13. pond, hill & ditches for cooling
A flat garden certainly has its advantages, but it can also dry out or flood more easily. A sustainable natural garden, therefore, includes a few mounds and ditches. They protect the soil and plants from wind, but also from soil erosion by water.
Especially the so-called Crater bed comes back into full fashion - a deliberately created heat-retaining depression in the ground, with little wind and plenty of sunlight - ideal for growing tomatoes and lettuce.
In addition to hills and ditches, especially provides a Garden pond or alternatively a small stream for even more life in your paradise. Water-loving plant species, dragonflies, frogs and toads - they can all be found here. And of course, the rippling of the pond also calms your own mind.
14. sustainable gardening without motor
Basically, in a natural garden anyway, the motto is to let plants grow rather than constantly cut them back. Of course, this also applies to the lawn. Ideally, you cut it not with a noisy and air-polluting lawn mower, but with a Sense - Fitness program included. Much more comfortable and still relatively sustainable are durable Lawn mower with battery. You can then put the grass clippings on the compost and leave the pile of leaves as a shelter for hedgehogs and other animals.
15. upcycle worn out items in the garden
An old, rusty bicycle, which is in every respect unfit for riding, is nevertheless suitable as a climbing aid for your plants or simply as a nostalgic decoration in the garden. It will make your garden even more exciting for each of its visitors.
But not only visually, you can through Upcycling old objects bring about benefits - an old dog bowl, for example, can become a source of water for birds and other animals.
So the next time you want to throw a formerly useful item in the garbage can, think again about possible upcycling ideas. There are no limits to your imagination.
16. save water when watering
The Climate change among other things, ensures that our gardens in Germany also need more and more water. The larger the garden, the more expensive watering can become. To save water, you should water your garden best to water in the morning between four and seven o'clock - then the evaporation of the water is about 10 - 30 percent. In fact, when watering at midday heat, a full 90 percent of the water evaporates again.₃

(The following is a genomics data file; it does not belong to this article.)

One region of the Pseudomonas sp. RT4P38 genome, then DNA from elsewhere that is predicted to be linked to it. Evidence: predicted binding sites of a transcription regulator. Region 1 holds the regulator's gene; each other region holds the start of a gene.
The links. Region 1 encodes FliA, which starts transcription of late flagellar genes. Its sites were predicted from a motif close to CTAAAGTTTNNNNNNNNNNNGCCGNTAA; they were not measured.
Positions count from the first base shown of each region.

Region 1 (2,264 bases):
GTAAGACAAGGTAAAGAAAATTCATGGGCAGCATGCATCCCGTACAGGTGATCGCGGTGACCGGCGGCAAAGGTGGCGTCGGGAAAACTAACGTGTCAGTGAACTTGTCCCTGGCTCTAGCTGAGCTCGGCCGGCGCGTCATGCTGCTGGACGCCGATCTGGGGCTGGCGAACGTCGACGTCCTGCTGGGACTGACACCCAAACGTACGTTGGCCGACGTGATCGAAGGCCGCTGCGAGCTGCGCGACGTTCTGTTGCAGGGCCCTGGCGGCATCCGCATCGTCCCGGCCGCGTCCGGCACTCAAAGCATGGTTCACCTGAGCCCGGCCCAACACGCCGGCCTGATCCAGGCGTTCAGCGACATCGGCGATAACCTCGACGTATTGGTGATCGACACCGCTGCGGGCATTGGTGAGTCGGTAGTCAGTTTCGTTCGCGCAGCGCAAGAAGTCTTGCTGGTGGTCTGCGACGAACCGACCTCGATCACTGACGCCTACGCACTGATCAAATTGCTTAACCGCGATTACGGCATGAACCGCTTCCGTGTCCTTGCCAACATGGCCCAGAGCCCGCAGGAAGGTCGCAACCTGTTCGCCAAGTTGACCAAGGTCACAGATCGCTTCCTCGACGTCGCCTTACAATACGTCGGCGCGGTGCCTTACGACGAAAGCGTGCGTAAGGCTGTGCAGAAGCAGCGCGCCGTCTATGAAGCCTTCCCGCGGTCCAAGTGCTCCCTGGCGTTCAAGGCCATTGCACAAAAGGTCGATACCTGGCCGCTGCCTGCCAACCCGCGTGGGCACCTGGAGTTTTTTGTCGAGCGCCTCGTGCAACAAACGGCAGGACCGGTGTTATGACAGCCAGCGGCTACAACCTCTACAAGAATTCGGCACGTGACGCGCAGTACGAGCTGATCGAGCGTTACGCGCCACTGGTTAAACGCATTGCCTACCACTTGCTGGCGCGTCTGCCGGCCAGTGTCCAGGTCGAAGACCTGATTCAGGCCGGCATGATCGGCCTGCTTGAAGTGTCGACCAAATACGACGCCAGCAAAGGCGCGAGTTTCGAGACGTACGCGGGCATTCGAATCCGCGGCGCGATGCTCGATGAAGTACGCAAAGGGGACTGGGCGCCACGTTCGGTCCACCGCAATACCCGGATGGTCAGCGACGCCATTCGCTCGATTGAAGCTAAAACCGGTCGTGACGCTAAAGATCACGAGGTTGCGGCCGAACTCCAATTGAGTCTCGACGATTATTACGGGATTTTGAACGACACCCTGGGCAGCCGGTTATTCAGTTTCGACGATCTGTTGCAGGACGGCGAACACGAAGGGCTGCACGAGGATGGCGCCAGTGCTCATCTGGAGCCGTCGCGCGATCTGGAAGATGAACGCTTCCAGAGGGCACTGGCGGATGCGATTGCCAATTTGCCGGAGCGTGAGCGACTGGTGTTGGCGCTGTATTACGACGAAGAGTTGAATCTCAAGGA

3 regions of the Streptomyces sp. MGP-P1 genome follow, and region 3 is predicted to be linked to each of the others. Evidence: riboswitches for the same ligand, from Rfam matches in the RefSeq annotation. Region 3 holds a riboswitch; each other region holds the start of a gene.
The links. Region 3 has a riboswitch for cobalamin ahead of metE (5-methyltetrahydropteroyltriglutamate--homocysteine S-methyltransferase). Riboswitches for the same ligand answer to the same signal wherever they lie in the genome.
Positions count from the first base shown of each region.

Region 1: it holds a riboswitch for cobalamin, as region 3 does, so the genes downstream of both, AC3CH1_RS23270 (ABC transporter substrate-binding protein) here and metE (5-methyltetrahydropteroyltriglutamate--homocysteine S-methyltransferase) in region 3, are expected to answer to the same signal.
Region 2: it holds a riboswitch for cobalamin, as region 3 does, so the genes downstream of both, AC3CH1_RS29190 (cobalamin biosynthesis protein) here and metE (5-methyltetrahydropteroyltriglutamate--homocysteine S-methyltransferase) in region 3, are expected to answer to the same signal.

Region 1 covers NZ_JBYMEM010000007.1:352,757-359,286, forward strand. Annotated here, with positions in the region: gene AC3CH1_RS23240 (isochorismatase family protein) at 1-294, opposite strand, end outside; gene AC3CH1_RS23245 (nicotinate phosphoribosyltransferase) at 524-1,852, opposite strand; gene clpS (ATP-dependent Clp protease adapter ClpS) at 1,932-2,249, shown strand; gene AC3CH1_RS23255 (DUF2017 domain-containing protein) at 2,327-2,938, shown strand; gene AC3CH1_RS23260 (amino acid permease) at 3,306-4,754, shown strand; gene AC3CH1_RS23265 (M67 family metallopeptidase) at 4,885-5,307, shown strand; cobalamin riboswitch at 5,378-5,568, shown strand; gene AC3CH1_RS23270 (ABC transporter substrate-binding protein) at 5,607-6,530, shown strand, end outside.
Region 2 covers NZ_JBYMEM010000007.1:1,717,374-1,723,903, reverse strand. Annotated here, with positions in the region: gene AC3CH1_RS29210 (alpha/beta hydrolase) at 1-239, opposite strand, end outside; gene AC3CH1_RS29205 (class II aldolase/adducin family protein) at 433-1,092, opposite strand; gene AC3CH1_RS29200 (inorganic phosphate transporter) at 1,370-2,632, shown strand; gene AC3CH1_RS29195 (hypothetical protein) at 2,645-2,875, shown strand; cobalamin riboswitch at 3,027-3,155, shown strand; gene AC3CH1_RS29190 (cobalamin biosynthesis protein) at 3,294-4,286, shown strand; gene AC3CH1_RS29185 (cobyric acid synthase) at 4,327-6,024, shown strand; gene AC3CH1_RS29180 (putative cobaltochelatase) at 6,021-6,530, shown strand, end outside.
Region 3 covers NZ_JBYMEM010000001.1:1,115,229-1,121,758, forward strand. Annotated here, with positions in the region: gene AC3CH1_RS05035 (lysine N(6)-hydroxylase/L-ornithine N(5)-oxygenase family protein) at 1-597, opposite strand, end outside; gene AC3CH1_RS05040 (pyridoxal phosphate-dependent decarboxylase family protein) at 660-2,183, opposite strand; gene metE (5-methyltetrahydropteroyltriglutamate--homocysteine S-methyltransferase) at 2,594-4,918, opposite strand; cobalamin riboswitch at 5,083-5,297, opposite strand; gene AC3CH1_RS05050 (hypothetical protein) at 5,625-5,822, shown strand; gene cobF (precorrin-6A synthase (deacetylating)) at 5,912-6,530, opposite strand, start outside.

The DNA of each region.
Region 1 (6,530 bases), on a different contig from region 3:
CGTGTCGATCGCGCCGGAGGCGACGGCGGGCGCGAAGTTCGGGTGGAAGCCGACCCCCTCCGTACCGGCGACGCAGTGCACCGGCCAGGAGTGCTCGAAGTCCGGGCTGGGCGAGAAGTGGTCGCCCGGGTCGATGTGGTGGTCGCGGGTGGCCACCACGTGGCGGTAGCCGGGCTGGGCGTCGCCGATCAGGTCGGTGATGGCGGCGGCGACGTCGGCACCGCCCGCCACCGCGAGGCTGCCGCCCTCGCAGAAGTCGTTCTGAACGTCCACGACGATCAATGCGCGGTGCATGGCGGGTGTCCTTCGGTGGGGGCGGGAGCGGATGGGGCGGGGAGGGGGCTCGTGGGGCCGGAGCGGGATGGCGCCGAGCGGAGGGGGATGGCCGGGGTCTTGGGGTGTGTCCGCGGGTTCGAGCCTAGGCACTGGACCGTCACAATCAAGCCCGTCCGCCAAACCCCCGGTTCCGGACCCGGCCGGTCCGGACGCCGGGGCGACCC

In addition, you should significantly increase the cutting height of your lawn mower in the summer - the slightly higher grass protects the soil from drying out and you can water your lawn less often with a clear conscience.
Tip: If you want to make the environmental problem of global warming even more tangible, check out the post on the Climate change statistics over. For more tips you can read the post about Climate protection tips use in everyday life.
17. collect and use rainwater
Also, to save water for watering your plants, be sure to collect free rainwater. An underground Collection container is especially suitable for larger gardens - but also a simple Rain barrel already helps enormously to water your own garden sustainably.
When the barrel is open, it even serves as an oversized water source for birds. But make sure that the water level is always high enough so that the animals do not fall in and have no chance to get out.
18. favorite place to set up and enjoy
Why do you have a garden at all? You should answer this question clearly. Most of us take care of our greenery on our own property because we feel comfortable in it. feel good and relax want. Accordingly, you should also set up a favorite spot in your natural garden where you can really relax. How about a bench or a hammock overlooking the pond? Add to that the chirping of birds and the scent of thyme and lavender. Just an idea.
Make your sustainable garden a mecca of biodiversity!
Avoid a supposedly low-labor stone desert in your garden. A wild, biodiverse natural garden has much more to offer and doesn't require as much maintenance. Instead, just let nature take its course and don't mow the lawn every day.
I hope that the tips for a sustainable garden have helped you. Feel free to leave me a comment with your opinion and any suggestions and feel free to share the post with others.
₁ Parish, Sirin, Charman, Joosten, Minayeva, Silvius, Stringer (2008): Assessment on Peatlands, Biodiversity and Climate Change: Main Report. Global Environment Centre and Wetlands International. S.179.
₂ Smarticular Publishing: Make your own organic sprays against pests and plant diseases. https://www.smarticular.net/pflanzliche-mittel-gegen-blattlaeuse-und-pflanzenkrankheiten. [01.10.2021].
₃ VGL Verlagsgesellschaft mbH (Gartencenter.de): Garden irrigation: automatic plant watering. https://www.gartencenter.de/automatische-pflanzenbewaesserung. [01.10.2021].